"The mayor can get from point A to B in any vehicle. Why did he have to spend so much when we are living like animals"
PROTESTERS have directed their anger relating to service delivery issues at Sol Plaatje executive mayor Mangaliso Matika, who they lambasted for the extravagant spending of R1 million to purchase his mayoral car.
They criticised the mayor for “riding the gravy train”. “He is guzzling public money, that is why his stomach is getting so big.”
More protests flared up in Colville, Roodepan and Floors yesterday morning, where residents have “declared war” on “non-existent” service delivery and the fact that their complaints are “falling on deaf ears”.
Residents from Colville and Floors insisted that they would continue to burn tyres and blockade roads.
“We also want some of that money that was spent on that (mayoral) car. The mayor can get from point A to B in any vehicle. Why did he have to spend so much when we are living like animals, without basic amenities or flush toilets? They think nothing of us.”
A delegation of Sol Plaatje municipal officials were escorted out of Roodepan in an SAPS Nyala after protesters refused to be addressed by them.
They chanted for Matika to pay them a visit in person. “We want to see him now. He must resign because he is never available to listen to our concerns.
“We don’t worry about the economy suffering due to protest action because we have never benefited from it.”
Police officers who tried to intervene, told the protesters that they could not force Matika to speak to the community.
They also advised residents that they had destroyed state property including roads, the cemetery and the barrier on the road leading into Roodepan.
The police offered to transport the protesters to Matika’s office, although they declined as they believed that they would be arrested if they climbed into a police van.
Protesters in Roodepan also complained that they were shot at without due cause by the police. “We are peaceful and are not doing anything wrong. We have a constitutional right to houses and basic services.”
The delegation from the municipality received a slightly warmer welcome in Colville and Floors, where they promised to look into service delivery problems.
Residents residing in Omega Street, Colville and in Recreation Road complained about a stormwater canal that was overgrown with foliage.
“We throw faeces into the canal because we have no toilets. Our shanties are flooded when it rains and we found Cape cobra snakes here,” two residents, Sandy Pearce and Sandra Booysen, added.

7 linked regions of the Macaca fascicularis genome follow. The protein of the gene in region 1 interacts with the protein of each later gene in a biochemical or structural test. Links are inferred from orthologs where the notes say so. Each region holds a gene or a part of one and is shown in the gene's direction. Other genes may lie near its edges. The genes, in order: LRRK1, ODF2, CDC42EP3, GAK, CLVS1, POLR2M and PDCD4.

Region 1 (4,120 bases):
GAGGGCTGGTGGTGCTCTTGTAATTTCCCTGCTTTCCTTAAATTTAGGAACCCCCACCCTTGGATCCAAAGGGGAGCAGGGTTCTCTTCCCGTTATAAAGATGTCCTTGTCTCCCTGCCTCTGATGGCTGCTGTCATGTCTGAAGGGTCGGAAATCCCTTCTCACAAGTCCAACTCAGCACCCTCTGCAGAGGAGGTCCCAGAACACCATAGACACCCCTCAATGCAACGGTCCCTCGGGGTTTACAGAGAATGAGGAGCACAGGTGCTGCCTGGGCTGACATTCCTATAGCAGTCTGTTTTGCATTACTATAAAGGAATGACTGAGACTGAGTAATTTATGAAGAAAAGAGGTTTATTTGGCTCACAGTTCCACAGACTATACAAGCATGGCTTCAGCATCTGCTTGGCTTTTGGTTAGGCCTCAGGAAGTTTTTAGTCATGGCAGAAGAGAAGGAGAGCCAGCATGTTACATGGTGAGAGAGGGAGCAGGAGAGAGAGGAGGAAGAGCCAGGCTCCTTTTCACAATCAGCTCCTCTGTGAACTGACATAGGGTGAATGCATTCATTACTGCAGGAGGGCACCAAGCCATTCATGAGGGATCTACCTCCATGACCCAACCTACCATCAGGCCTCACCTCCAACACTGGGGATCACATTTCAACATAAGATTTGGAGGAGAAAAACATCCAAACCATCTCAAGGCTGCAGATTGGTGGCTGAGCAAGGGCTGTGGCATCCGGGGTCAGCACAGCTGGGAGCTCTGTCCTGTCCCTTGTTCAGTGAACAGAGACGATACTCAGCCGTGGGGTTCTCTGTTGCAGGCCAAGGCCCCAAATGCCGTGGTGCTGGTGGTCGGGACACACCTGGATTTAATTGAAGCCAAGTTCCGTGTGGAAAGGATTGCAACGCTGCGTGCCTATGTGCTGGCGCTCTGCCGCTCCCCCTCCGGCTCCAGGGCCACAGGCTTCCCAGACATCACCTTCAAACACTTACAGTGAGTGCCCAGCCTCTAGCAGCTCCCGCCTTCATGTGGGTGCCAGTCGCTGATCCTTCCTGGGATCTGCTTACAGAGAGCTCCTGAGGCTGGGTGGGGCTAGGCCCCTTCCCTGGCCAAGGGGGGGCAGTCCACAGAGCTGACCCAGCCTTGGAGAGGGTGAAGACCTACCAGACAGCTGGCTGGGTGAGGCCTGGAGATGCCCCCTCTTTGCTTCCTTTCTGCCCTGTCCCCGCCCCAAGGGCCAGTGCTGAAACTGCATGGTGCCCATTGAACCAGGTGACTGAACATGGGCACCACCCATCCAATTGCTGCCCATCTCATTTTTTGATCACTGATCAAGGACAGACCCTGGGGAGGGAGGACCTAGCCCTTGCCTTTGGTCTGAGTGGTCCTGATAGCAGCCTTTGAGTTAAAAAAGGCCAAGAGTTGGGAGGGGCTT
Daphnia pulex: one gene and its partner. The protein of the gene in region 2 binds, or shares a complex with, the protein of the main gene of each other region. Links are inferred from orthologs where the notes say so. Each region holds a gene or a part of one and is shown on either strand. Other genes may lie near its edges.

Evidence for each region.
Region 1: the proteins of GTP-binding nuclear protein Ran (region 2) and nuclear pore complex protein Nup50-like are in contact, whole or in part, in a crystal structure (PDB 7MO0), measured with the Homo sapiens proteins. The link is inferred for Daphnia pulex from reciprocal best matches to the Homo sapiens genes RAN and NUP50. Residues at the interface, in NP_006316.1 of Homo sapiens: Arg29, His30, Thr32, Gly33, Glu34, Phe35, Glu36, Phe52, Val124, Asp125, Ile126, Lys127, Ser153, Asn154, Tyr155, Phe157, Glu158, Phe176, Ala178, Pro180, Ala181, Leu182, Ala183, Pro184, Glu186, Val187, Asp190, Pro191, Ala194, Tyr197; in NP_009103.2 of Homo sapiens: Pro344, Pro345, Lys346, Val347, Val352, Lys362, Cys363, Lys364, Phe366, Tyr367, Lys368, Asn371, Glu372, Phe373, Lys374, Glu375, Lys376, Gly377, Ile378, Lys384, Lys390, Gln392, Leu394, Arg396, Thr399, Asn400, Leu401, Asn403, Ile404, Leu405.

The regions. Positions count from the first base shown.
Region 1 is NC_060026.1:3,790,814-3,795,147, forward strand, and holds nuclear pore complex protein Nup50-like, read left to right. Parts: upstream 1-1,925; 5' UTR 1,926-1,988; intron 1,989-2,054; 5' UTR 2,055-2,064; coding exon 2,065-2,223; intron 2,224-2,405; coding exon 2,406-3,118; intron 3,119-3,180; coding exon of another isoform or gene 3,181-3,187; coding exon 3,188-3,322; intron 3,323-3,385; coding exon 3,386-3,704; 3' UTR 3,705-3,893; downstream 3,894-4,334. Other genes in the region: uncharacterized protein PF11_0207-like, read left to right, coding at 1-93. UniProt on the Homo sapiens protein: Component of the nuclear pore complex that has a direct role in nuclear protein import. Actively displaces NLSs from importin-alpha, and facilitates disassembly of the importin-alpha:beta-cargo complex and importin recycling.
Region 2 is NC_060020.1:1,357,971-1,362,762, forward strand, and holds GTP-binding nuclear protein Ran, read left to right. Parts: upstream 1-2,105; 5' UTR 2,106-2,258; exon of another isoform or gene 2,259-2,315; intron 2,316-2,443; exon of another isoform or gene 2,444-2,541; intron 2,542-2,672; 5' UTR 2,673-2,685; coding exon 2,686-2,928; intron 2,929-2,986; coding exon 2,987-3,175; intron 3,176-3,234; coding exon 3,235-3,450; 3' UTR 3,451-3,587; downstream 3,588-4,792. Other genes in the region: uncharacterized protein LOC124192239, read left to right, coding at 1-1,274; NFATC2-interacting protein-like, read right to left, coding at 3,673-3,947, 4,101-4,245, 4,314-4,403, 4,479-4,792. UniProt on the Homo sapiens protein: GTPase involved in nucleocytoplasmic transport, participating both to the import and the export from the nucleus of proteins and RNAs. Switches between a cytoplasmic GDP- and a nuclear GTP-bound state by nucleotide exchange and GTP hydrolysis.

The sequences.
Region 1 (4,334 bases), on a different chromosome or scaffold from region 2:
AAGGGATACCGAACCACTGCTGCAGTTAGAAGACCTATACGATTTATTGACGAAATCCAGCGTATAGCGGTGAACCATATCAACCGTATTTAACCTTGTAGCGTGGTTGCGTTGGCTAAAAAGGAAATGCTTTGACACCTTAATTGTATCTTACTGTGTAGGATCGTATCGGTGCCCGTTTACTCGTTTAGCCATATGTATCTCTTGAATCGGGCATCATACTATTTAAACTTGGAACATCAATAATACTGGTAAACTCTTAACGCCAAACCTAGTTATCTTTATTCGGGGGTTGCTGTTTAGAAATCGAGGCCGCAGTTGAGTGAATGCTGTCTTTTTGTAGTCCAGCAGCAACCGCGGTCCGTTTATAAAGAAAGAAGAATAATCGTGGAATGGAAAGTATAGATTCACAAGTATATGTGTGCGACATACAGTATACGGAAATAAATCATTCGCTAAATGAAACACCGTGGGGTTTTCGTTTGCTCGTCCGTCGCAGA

Schooling was again disrupted yesterday, while deliveries could not be made to businesses, where in some cases shops ran of out basic foodstuffs including bread and milk.
Motorists and taxis were once again unable to access roads that were blocked, while many arrived late to work due to closed roads and congested traffic.
The manager in the Office of the Mayor, George Mosimane, warned the Roodepan protesters that should they ignore the invitation to negotiate at the council offices tomorrow, the eviction order would immediately come into effect.
“We are under no obligation to offer assistance. We have bent over backwards to accommodate them. The police will deal with incidents of lawlessness. The mayor is not in town and even if he was here, he has a duty to delegate. A high-level delegation consisting of four chairpersons of committees met with the affected communities yesterday,” said Mosimane.
He pointed out that the evicted persons of Thutlo Street in Galeshewe had met with them on Monday.
“The Roodepan people are making excuses. Not one of these individuals who set foot in our offices were arrested. We will meet again on Thursday (tomorrow).”
Mosimane added that the mayoral car was a “non-issue”.
“The car was budgeted for and it is not Matika’s car – it is the mayoral vehicle. It is easy to make accusations based on misinformation.”
He stated that it cost council R60 000 ever time the old mayoral car was sent to the workshop for repairs.
“The expenses include daily car hire and workshop repairs that take up to four weeks. There has been a struggle to source parts for the car, as it is 10 years old. As a political head, the mayor is entitled to prioritising his safety on the road. No MEC drives a car for longer than two years before it is replaced.”
Spokesperson for the Department of Education, Geoffrey van der Merwe, said that seven schools in the Roodepan, Colville and Floors areas were affected by the ongoing protests that started on Monday.
“Education was brought to a standstill as educators and learners were struggling to access schools.
“Our district office has contingency plans in place and the recovery plans will immediately be implemented when schooling returns back to normal,” Van der Merwe added. “At this stage, valuable learning and teaching time is lost and we will continue to monitor the situation as the safety of learners and educators are our first priority.
“We appeal to parents to use their own discretion and assess whether it is safe to send their children to school.”